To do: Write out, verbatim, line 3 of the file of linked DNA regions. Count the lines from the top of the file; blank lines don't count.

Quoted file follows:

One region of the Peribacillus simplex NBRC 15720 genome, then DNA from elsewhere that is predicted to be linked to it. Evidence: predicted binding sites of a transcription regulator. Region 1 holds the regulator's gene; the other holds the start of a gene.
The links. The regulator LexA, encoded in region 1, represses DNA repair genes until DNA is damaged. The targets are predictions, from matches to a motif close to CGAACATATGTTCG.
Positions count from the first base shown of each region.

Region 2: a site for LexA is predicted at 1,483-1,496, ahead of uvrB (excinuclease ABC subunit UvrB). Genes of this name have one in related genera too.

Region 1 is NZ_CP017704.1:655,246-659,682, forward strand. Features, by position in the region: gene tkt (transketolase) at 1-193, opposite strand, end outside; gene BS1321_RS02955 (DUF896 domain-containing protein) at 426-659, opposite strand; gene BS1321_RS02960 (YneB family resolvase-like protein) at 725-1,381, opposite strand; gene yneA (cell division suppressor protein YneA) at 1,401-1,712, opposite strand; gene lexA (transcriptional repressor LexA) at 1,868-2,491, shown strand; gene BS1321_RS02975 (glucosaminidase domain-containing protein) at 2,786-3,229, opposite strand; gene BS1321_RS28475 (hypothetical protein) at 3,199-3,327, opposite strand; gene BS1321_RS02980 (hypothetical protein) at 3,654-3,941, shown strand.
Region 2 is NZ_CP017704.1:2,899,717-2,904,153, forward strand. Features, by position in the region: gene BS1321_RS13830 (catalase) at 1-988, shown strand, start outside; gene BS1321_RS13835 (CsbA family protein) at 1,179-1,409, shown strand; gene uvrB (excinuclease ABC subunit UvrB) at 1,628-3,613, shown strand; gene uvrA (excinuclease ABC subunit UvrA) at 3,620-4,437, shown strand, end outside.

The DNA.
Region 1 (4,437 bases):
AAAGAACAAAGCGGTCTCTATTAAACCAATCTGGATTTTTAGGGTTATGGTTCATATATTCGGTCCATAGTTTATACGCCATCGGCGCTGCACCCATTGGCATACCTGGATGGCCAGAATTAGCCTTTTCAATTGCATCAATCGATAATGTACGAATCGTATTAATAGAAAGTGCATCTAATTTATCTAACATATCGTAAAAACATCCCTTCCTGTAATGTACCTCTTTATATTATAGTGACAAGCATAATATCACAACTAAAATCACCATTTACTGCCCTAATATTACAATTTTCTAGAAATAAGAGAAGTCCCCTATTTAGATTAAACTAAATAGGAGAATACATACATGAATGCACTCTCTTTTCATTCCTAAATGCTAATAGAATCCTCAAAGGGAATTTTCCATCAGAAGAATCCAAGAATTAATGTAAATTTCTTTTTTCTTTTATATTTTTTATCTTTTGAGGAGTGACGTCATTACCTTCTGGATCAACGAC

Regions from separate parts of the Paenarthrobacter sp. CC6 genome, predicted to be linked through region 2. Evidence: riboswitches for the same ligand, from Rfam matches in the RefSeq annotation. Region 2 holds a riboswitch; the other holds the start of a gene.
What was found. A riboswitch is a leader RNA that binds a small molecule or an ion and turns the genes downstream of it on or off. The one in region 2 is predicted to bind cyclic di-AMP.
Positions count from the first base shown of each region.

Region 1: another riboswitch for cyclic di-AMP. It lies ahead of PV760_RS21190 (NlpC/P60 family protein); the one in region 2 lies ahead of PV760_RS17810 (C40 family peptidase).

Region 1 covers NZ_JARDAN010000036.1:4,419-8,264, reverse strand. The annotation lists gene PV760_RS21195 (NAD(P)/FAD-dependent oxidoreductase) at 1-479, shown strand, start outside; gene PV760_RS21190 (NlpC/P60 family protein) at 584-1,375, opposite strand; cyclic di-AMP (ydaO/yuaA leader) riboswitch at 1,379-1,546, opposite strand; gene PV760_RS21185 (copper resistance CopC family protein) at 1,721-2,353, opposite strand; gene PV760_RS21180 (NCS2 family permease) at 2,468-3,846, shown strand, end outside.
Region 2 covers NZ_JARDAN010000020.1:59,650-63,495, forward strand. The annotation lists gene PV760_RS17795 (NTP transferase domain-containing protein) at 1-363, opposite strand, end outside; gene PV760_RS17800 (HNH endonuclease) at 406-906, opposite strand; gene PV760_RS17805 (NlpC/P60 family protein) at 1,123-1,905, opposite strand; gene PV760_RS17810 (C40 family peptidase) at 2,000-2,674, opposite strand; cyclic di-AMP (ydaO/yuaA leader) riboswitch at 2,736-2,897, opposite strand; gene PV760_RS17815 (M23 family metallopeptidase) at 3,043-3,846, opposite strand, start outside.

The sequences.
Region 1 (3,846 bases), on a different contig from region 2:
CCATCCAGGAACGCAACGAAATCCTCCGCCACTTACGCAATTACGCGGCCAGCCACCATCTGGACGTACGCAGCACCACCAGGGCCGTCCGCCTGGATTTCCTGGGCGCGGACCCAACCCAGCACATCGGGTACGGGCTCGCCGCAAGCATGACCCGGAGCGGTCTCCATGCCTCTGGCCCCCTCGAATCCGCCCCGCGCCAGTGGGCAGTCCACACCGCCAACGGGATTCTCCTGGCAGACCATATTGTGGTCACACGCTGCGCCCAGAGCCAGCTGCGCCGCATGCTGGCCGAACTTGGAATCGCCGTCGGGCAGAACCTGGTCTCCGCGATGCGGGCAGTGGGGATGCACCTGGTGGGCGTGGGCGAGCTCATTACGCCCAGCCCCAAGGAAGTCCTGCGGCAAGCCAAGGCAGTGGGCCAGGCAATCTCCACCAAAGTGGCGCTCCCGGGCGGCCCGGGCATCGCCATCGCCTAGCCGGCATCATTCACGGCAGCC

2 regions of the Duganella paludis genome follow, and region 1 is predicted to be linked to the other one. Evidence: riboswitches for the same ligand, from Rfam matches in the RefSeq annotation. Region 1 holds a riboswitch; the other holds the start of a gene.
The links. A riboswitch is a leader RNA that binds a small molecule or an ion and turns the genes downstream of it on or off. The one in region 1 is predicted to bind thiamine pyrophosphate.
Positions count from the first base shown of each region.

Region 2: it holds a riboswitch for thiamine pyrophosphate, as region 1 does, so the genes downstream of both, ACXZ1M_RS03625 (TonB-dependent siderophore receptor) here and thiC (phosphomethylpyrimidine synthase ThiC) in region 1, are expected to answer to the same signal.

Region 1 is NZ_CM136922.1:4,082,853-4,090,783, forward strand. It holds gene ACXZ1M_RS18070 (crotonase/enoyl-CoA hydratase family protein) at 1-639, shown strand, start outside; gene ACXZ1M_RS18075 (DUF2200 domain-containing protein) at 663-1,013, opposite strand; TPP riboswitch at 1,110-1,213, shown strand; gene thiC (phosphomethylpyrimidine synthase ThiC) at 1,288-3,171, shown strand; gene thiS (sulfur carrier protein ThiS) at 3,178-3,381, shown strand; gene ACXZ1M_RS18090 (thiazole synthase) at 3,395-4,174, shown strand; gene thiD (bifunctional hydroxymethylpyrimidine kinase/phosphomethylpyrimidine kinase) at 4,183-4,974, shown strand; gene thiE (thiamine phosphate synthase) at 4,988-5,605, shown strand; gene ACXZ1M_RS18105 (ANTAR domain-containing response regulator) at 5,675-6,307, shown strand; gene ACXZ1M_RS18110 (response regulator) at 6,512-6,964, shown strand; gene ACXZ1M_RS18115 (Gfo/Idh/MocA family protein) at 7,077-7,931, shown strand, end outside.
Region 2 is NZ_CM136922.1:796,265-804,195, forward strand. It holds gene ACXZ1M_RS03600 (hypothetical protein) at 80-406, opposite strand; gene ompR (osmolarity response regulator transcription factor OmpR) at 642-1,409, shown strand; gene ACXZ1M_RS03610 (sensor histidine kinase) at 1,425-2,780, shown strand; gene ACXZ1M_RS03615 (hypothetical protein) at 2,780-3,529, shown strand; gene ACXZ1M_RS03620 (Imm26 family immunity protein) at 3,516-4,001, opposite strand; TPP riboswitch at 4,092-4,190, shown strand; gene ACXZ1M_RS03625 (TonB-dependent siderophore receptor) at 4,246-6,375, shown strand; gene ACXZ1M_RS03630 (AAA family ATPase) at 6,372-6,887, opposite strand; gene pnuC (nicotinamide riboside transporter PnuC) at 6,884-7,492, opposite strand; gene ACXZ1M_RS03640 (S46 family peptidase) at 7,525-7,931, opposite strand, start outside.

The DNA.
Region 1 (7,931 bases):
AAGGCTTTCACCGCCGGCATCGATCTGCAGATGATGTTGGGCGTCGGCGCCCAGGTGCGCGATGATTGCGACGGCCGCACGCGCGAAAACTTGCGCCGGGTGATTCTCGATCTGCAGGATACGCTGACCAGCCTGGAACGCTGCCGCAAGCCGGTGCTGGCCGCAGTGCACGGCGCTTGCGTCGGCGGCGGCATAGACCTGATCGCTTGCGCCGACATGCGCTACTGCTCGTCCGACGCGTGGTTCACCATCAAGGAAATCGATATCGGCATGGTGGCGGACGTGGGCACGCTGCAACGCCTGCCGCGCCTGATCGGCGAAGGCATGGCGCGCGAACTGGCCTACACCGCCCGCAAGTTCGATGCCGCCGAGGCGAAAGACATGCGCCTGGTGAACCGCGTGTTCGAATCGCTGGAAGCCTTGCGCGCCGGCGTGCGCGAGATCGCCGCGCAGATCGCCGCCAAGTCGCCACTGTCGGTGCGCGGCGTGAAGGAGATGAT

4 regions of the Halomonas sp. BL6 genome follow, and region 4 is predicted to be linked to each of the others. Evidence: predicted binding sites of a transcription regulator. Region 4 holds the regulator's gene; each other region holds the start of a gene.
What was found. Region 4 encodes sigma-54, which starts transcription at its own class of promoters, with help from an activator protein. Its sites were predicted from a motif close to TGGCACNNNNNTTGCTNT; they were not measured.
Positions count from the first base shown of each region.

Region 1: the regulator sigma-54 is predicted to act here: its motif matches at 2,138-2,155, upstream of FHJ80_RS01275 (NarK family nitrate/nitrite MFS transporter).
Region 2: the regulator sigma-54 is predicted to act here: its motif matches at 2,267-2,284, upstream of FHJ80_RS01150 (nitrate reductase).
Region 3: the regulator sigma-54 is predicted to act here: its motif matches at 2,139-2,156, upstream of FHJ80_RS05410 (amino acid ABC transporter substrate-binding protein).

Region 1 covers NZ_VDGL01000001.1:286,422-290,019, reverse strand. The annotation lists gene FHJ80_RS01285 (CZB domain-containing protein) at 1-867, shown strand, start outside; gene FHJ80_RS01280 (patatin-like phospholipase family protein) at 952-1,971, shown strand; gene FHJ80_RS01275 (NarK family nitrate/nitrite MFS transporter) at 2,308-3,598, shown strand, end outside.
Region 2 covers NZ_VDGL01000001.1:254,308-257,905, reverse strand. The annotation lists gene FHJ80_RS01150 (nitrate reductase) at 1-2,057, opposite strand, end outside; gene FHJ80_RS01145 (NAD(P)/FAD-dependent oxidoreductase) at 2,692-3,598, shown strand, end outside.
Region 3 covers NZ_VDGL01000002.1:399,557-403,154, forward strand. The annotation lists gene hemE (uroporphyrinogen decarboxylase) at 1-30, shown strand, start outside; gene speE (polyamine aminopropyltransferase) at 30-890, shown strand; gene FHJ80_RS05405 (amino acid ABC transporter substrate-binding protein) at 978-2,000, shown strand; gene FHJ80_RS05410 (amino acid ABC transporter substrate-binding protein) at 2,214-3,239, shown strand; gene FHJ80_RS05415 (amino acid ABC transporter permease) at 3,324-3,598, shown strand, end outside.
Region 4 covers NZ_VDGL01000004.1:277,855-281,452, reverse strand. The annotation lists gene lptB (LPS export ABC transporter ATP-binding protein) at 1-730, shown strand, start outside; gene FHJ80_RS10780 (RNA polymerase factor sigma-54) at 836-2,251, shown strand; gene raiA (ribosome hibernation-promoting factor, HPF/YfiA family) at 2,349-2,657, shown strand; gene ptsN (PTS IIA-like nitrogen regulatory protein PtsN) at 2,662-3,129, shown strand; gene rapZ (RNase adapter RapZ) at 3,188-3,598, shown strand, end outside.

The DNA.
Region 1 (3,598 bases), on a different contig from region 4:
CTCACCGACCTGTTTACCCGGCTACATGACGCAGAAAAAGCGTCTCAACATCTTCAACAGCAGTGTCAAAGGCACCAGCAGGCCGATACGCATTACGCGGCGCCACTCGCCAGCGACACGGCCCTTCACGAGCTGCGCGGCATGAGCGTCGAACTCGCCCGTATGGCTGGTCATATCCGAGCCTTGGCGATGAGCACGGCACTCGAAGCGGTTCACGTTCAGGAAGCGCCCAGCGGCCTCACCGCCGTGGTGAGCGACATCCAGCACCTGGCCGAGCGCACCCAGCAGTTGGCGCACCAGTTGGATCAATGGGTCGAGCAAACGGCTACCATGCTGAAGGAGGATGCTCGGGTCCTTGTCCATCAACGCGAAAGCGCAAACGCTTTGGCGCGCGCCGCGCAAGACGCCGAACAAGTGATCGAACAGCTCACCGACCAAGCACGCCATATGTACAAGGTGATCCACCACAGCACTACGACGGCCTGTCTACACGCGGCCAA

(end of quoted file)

Positions count from the first base shown of each region.